The recent development of two psychometrically robust self-report measures of appearance valence and salience has increased the tools available to understand distinctive components of a person’s appearance-related self-concept [1]. The rationale driving the original development of the Centre for Appearance Research Salience scale (CARSAL) and Centre for Appearance Research Valence scale (CARVAL) was to develop measures that could assess two aspects of appearance schema, the emotional evaluation of the self in relation to appearance (valence) and the extent to which self-relevant appearance information is brought to consciousness (salience). Furthermore, it facilitated investigation into interaction of these variables in relation to appearance related self-consciousness and social avoidance. Moss and Rosser conceptualized appearance schema as the “cognitive representation of organized information about the self in relation to appearance, which includes emotional and informational content about appearance, which serves also to guide information processing about one’s appearance” [1]. CARSAL sought to operationalize the extent to which appearance and physical self is brought into conscious awareness as an aspect of the working self-concept; CARVAL operationalized the extent to which the respondent evaluates his/her appearance in a positive or negative way. Moss and Rosser demonstrated in a general population sample that valence was related to self-consciousness of appearance and that this was moderated by salience. Increased appearance salience was shown to exacerbate the impact of negative appearance valence on appearance self-consciousness and social avoidance.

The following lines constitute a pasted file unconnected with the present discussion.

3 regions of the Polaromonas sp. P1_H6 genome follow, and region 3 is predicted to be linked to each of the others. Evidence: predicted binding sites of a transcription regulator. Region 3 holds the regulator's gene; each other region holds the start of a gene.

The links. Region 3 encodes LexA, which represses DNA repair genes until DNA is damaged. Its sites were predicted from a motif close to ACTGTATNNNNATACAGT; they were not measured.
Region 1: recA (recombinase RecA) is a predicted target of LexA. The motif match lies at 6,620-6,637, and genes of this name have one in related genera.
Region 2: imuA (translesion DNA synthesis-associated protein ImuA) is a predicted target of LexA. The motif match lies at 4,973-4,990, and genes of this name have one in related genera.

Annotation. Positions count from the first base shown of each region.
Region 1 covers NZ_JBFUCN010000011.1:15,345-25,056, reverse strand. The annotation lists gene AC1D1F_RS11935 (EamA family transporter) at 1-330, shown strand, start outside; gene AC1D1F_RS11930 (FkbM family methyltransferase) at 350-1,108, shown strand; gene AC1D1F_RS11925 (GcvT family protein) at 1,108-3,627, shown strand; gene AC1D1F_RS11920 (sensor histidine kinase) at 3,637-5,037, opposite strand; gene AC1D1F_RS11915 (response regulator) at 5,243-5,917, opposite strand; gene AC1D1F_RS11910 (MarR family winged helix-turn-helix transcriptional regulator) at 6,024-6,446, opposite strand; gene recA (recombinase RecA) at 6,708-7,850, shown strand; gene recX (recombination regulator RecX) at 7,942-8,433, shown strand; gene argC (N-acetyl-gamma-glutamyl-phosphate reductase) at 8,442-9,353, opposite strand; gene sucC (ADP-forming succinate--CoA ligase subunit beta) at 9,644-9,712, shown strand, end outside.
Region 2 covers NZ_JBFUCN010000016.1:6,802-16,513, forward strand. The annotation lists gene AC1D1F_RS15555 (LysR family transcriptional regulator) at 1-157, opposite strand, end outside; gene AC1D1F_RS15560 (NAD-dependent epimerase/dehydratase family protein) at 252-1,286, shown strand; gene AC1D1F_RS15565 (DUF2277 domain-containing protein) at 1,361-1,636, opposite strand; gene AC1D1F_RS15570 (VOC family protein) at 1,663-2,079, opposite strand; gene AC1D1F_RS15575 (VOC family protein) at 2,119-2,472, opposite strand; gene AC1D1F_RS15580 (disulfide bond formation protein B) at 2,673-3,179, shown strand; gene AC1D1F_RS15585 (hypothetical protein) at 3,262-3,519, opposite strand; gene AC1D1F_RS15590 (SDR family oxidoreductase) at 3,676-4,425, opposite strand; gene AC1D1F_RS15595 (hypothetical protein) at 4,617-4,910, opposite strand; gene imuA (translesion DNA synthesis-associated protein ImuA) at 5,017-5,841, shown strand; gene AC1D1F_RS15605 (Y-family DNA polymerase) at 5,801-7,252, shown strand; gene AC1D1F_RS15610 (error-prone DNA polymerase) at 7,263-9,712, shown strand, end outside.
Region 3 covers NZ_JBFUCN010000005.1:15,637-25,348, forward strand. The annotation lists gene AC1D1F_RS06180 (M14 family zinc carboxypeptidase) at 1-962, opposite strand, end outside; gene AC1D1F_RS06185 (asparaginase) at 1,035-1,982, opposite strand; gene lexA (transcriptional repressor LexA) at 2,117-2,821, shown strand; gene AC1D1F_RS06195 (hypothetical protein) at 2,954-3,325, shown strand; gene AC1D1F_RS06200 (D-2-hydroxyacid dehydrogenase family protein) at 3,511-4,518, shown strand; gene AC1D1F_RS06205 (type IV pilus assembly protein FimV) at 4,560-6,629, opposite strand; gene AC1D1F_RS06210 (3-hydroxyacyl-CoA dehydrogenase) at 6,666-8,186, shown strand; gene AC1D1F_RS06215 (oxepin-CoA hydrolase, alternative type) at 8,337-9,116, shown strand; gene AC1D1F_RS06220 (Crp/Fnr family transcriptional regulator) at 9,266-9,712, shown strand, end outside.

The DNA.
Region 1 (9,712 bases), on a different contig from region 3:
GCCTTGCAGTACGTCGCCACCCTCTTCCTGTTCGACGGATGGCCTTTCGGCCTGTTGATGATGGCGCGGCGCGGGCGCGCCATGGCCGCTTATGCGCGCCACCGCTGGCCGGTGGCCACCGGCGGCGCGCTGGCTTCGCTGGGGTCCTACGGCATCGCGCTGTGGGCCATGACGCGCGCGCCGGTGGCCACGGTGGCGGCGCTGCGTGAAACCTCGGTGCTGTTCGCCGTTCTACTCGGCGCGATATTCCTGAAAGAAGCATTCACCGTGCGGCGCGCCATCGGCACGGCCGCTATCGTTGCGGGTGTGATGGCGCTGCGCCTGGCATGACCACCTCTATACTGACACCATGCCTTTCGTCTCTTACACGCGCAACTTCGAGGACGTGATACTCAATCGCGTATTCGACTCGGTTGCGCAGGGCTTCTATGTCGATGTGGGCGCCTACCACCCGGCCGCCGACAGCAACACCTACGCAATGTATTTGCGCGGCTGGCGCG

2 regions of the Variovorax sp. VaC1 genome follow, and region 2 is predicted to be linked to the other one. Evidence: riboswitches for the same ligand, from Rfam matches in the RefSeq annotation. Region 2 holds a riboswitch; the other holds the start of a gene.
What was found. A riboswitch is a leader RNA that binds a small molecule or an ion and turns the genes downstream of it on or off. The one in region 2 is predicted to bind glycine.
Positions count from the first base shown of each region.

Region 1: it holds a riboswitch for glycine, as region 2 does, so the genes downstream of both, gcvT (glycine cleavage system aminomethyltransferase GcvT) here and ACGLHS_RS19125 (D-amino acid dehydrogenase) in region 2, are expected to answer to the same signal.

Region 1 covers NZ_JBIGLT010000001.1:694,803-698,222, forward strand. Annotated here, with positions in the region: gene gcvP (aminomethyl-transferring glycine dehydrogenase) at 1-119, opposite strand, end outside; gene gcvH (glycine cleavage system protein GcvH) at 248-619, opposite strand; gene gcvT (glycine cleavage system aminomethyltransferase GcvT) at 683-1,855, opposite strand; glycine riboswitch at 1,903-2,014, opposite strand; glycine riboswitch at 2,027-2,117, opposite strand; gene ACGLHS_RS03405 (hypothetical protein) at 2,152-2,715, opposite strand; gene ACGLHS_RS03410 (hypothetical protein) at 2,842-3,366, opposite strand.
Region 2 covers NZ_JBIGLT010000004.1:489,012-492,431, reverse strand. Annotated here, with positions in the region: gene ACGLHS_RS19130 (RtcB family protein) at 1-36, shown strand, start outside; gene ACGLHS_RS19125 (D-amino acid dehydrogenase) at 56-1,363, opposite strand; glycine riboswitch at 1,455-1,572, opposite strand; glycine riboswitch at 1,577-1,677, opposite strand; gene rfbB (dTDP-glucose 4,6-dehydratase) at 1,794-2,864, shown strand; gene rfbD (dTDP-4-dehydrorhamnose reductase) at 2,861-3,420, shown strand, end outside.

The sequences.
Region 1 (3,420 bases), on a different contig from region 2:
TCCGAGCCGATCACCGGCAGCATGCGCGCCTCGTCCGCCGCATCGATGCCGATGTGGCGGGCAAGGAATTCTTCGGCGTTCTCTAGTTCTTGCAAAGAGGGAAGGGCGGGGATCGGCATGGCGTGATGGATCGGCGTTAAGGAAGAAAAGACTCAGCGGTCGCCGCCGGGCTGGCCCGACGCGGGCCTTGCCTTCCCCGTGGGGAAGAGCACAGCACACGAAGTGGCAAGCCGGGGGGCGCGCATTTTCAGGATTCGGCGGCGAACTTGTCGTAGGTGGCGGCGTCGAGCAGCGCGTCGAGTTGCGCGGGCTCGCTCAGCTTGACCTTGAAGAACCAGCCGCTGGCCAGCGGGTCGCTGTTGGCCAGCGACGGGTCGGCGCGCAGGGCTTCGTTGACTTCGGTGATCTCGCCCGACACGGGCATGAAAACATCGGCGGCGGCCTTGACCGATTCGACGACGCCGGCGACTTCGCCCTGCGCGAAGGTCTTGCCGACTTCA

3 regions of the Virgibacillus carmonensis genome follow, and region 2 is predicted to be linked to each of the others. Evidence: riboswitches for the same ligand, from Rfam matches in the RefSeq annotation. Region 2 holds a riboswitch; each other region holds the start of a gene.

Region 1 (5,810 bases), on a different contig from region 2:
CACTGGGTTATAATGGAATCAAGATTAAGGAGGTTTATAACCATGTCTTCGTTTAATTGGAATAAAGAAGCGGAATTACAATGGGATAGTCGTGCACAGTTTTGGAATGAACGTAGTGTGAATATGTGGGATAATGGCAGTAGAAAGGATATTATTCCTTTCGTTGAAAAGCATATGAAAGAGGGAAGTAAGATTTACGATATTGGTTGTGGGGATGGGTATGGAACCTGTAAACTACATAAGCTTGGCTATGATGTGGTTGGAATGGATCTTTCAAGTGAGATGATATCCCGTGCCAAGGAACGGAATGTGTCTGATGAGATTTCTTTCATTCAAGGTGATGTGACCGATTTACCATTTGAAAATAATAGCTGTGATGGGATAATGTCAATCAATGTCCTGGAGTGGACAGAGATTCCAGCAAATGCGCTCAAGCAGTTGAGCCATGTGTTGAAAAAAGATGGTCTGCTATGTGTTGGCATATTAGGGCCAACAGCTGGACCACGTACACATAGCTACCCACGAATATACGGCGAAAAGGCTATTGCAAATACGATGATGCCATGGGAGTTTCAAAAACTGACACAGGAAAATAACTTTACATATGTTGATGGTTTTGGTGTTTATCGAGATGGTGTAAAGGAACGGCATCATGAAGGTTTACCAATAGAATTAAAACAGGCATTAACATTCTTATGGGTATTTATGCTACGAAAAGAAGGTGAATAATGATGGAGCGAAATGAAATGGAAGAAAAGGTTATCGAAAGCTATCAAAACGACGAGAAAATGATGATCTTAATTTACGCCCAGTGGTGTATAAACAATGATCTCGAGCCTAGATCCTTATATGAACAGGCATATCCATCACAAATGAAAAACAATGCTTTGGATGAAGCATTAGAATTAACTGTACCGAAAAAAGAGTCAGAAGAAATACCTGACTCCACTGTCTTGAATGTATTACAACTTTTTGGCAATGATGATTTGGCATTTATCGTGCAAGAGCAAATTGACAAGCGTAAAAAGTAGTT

CARSAL and CARVAL provide more focused and briefer measures of the specific constructs of valence and salience than were previously available [2]. However, the initial development of the two scales was undertaken in a general adult population, and the authors highlighted the need for testing and validation in a population that are living with a visible difference (for example, those with scarring, visible skin conditions, or appearance altering congenital conditions). In addition to demonstrating the wider utility of the CARSAL and CARVAL scales, evaluating the potential moderating relationship of salience on valence in this population could be beneficial in guiding interventions. The current paper replicates the original Moss and Rosser CARSAL/CARVAL validation study [1] but with a visibly different rather than general population sample. The sample was recruited from both secondary care hospital settings, and primary care community settings to provide a broader range of participant perspectives and maximize recruitment.